Cebrian, Emma; Tamburello, Laura; Verdura, Jana; Guarnieri, Giuseppe; Medrano, Alba; Linares, Cristina; Hereu, Bernat; Garrabou, Joaquim; Cerrano, Carlo; Galobart, Cristina; Fraschetti, Simonetta. Frontiers in Marine Science 8 : 709219 (2021) DIGITAL CSIC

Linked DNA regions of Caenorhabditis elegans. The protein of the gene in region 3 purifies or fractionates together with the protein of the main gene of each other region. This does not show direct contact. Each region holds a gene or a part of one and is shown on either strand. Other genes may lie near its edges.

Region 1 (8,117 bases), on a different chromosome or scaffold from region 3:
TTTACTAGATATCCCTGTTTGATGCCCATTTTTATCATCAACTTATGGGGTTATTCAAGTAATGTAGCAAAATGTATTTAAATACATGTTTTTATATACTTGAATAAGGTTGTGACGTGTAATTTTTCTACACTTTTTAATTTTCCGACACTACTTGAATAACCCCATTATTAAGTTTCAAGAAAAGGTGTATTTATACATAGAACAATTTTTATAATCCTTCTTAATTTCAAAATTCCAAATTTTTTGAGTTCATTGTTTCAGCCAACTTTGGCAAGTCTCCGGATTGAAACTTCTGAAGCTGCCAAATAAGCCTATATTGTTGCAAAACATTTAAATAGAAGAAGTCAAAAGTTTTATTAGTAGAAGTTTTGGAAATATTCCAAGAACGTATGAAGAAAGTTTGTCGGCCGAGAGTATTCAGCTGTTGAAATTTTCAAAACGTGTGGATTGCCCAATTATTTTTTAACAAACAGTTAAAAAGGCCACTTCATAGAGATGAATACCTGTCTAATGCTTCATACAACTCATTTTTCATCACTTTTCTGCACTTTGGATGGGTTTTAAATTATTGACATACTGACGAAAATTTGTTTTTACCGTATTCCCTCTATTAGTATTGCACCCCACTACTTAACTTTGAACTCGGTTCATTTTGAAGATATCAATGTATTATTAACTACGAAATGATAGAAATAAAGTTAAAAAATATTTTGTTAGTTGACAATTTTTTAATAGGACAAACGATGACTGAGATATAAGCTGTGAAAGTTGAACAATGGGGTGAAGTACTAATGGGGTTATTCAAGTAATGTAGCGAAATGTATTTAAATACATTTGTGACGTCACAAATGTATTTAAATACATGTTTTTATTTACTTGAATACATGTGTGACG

Canopy-forming macroalgae play a crucial role in coastal primary production and nutrient cycling, providing food, shelter, nurseries, and habitat for many vertebrate and invertebrate species. However, macroalgal forests are in decline in various places and natural recovery is almost impossible when populations become locally extinct. Hence, active restoration emerges as the most promising strategy to rebuild disappeared forests. In this regard, significant efforts have been made by several EU institutions to research new restoration tools for shallow and mesophotic reef habitats (e.g., MERCES EU project, AFRIMED, and ROCPOP-life) and effective techniques have subsequently been proposed to promote self-sustaining populations. Recent research indicates that macroalgal forest recovery requires a broad spectrum of measures, ranging from mitigating human impacts to restoring the most degraded populations and habitats, and that the viability of large restoration actions is compromised by ongoing human pressures (e.g., pollution, overgrazing, and climate change). We propose a roadmap for Mediterranean macroalgal restoration to assist researchers and stakeholders in decision-making, considering the most effective methods in terms of cost and costeffectiveness, and taking background environmental conditions and potential threats into account. Last, the challenges currently faced by the restoration of rocky coastal ecosystems under changing climate conditions are also discussed.